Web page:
But validation also comes when you are doing things. Like when I create a piece, I revel in it. I am peaceful. That for me is success. There is also a phase when things are quiet. When you are not visibly doing but things are growing in you all the time. 

What’s this quiet phase like?

When you pour things into yourself, let those things simmer and cook, and marinate. Only then will you be who you are meant to be. You are not meant to be this presented dish ready to be consumed all the time. So during that process when the world is not seeing you, when you are simmering and cooking and becoming who you are meant to be, that’s when you must never say, “Show me what you did today. You wasted today.”

That’s a beautiful thought!

You know Rainer Maria Rilke, the German poet? He has taken care of me from across the centuries. I always go back to his quote that says you’ve got to live with your questions and then you live into the answers. He is the first artist who told me that you need to be patient, that you need to be gentle with yourself.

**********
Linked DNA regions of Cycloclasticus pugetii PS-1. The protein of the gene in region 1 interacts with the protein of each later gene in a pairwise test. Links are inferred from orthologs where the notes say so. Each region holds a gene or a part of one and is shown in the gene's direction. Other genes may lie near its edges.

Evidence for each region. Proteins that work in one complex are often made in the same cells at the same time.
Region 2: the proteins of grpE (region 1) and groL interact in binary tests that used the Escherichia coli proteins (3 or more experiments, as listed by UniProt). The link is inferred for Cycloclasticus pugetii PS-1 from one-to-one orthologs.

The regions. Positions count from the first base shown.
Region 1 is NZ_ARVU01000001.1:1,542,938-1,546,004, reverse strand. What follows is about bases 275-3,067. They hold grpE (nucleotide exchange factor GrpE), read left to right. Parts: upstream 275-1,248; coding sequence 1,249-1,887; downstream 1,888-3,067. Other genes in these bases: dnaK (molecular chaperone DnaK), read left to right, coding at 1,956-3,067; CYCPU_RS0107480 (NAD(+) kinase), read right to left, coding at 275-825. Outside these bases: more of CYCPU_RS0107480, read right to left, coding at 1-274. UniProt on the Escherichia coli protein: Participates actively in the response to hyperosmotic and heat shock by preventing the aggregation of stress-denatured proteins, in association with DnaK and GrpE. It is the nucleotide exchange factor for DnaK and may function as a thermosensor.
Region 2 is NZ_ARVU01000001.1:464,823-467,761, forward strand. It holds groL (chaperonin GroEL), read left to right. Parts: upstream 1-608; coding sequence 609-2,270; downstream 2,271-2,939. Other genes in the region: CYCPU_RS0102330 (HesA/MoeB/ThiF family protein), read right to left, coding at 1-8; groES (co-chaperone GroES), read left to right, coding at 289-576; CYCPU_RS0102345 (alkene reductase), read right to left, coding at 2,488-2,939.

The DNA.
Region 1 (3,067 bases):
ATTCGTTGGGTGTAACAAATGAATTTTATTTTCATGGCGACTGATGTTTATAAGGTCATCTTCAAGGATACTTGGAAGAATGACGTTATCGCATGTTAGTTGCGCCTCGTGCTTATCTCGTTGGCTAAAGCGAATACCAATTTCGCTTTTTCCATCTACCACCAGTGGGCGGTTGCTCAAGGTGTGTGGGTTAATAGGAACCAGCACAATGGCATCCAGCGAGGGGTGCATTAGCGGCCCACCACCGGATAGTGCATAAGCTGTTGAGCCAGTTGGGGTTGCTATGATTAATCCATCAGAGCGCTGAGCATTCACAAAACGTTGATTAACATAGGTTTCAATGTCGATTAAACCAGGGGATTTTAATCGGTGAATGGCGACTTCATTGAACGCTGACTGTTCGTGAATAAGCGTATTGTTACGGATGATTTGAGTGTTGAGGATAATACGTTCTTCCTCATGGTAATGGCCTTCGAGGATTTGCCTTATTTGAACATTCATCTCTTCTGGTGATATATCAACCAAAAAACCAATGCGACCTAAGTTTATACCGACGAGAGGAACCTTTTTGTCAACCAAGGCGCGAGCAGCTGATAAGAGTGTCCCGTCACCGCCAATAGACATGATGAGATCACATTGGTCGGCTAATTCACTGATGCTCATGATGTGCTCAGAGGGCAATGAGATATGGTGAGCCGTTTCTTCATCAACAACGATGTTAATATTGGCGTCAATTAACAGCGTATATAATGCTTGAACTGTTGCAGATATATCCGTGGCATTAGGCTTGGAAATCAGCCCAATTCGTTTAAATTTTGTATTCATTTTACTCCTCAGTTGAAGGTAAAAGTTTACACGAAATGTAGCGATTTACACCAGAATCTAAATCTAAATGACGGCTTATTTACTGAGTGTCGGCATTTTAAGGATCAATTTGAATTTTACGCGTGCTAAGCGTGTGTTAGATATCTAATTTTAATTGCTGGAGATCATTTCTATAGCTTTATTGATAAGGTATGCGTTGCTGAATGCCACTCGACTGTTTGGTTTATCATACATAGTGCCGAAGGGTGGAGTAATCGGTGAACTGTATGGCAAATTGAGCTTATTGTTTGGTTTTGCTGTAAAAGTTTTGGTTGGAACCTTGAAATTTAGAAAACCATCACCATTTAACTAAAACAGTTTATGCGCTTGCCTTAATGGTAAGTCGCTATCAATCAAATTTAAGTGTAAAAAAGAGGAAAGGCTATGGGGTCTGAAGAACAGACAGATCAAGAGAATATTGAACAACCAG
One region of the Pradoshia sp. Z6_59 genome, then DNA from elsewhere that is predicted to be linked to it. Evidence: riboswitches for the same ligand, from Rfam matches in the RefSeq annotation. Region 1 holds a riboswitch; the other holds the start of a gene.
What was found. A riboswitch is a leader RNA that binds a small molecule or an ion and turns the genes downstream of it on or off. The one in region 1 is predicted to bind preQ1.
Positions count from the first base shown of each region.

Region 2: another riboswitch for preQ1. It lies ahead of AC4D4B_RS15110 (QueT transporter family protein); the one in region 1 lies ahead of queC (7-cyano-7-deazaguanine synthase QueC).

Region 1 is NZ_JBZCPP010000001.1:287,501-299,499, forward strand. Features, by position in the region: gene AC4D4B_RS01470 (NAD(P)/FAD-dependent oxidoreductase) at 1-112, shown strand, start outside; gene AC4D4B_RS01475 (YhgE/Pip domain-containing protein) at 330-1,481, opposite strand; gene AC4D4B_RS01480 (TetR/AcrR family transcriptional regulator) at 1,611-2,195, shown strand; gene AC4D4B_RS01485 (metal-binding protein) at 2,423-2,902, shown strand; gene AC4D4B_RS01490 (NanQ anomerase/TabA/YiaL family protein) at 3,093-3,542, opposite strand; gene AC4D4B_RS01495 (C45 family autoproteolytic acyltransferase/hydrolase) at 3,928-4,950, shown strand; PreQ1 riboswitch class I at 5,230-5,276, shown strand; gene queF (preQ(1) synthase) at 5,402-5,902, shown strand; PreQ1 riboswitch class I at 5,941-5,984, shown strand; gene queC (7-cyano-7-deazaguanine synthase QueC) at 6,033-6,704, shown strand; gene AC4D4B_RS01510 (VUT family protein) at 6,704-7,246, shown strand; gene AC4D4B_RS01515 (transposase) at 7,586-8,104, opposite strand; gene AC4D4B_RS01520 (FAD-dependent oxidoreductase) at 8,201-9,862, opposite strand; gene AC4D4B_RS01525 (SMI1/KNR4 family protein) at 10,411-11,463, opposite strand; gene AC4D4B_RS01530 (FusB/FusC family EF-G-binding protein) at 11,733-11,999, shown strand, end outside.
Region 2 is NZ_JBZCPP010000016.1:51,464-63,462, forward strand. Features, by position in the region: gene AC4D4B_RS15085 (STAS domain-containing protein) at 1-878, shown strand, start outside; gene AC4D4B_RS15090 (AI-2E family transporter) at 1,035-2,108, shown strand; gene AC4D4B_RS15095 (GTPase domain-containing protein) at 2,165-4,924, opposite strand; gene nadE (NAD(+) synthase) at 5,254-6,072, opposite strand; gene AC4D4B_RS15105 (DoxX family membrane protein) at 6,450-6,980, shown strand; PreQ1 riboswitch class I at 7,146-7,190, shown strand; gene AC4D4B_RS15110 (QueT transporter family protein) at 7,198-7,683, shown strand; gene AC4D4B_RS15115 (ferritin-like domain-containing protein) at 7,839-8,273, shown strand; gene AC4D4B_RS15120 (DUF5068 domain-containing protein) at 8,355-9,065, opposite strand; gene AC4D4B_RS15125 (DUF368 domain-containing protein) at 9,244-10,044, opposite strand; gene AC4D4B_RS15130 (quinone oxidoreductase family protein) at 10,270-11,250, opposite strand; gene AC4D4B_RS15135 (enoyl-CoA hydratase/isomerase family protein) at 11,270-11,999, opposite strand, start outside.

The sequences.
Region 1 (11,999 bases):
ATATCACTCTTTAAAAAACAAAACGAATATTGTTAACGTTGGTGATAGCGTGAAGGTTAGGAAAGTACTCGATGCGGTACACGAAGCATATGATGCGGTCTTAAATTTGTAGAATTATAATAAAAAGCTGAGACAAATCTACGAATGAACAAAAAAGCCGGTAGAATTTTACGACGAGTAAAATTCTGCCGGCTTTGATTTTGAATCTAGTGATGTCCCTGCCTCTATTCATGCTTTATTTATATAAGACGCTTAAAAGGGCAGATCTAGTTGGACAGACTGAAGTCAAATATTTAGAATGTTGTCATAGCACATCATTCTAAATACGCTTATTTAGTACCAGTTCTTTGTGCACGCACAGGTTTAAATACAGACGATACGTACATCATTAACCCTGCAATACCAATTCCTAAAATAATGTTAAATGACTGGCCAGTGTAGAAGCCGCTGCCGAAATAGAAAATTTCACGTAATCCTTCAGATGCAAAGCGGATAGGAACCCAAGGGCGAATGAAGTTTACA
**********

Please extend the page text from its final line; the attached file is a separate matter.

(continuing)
To be gentle means seeing things as a whole. To not be caught up in a particular point in time. To be gentle, you really need to have faith. Because you need to keep those insecurities at bay. Tell yourself that you will be taken care of. You are good… but give yourself peace today.

That is so important in a creative person’s journey. I feel only the strong and wise can truly be gentle. And being gentle to myself is something I’m learning every day.



Vineeta bio.jpg

Vineeta Nair is an award-winning design blogger in India who comes from an advertising background. What began as a passion to share her love for design, décor and art became ArtnLight - a design blog which has grown into a brand and an online store that stand for creativity, passion and inspiration. Vineeta’s trays, boxes, wall art and mirrors reflect her love of typography, Rajasthan and Bombay. ArtnLight is for people who like their homes to be a reflection of who they are and who take the pains to keep them that way.